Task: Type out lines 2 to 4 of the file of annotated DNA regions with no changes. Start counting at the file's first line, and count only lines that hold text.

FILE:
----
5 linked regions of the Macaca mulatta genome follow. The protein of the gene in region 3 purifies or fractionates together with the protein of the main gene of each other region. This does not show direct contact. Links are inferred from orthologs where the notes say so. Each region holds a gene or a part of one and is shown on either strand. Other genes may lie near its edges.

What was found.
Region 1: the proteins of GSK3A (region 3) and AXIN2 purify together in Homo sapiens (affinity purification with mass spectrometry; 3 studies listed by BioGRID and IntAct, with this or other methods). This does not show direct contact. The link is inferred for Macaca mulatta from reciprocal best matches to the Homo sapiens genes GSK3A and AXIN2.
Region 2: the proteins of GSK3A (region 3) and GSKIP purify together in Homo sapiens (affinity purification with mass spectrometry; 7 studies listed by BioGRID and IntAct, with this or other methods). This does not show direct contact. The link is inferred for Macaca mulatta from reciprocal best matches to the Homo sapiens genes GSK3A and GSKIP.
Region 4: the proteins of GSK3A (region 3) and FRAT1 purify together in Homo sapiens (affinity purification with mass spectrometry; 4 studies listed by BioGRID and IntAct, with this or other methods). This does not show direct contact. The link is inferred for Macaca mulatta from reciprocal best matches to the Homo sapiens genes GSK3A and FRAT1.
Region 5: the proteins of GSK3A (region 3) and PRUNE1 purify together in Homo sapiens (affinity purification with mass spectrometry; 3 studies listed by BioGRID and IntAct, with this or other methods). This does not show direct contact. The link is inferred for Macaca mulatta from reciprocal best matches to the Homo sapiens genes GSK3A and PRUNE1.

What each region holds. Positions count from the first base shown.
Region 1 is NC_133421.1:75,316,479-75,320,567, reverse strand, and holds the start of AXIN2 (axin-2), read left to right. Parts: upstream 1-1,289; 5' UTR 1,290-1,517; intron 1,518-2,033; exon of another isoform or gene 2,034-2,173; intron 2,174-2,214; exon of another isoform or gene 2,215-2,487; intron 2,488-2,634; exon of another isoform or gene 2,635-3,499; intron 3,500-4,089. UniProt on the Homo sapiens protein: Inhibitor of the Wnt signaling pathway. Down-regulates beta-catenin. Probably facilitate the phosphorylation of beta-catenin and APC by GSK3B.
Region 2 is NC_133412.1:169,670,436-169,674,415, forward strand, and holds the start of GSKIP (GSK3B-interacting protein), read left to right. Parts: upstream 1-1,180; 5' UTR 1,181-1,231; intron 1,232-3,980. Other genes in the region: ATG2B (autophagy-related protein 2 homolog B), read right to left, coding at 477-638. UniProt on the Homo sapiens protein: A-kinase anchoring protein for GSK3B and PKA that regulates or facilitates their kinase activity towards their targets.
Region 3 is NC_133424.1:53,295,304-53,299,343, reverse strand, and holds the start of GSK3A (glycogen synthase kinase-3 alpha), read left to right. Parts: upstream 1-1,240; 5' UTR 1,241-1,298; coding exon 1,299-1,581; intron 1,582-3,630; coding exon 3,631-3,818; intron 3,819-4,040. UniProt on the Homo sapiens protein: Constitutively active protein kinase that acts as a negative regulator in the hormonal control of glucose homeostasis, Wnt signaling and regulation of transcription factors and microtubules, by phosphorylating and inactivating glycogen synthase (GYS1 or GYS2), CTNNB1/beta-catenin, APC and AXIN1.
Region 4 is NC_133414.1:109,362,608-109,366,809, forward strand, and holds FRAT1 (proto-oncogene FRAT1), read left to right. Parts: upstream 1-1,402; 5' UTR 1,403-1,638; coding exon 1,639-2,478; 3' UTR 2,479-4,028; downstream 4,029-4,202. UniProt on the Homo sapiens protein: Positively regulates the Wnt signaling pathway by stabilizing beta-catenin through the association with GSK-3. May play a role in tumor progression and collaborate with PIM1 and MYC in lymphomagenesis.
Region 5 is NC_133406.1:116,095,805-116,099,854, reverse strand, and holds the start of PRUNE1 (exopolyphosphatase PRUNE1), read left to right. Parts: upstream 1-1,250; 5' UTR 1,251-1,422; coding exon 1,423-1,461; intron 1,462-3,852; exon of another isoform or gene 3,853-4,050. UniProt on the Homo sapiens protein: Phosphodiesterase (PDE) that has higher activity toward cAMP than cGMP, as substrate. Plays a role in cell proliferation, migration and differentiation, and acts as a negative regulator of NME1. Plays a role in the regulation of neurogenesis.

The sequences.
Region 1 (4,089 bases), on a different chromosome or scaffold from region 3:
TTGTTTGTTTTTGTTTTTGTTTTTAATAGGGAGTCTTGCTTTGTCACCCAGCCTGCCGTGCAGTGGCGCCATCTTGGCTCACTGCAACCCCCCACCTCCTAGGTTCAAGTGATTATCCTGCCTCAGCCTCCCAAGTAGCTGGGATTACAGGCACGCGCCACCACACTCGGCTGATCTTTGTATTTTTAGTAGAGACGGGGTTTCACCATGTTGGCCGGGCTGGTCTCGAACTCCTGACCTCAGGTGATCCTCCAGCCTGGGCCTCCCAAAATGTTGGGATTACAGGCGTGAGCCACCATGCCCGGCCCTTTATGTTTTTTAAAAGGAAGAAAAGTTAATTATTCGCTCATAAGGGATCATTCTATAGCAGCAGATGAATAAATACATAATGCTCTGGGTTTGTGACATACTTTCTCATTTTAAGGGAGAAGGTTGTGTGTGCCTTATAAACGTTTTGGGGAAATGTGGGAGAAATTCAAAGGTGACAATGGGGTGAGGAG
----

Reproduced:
What was found.
Region 1: the proteins of GSK3A (region 3) and AXIN2 purify together in Homo sapiens (affinity purification with mass spectrometry; 3 studies listed by BioGRID and IntAct, with this or other methods). This does not show direct contact. The link is inferred for Macaca mulatta from reciprocal best matches to the Homo sapiens genes GSK3A and AXIN2.
Region 2: the proteins of GSK3A (region 3) and GSKIP purify together in Homo sapiens (affinity purification with mass spectrometry; 7 studies listed by BioGRID and IntAct, with this or other methods). This does not show direct contact. The link is inferred for Macaca mulatta from reciprocal best matches to the Homo sapiens genes GSK3A and GSKIP.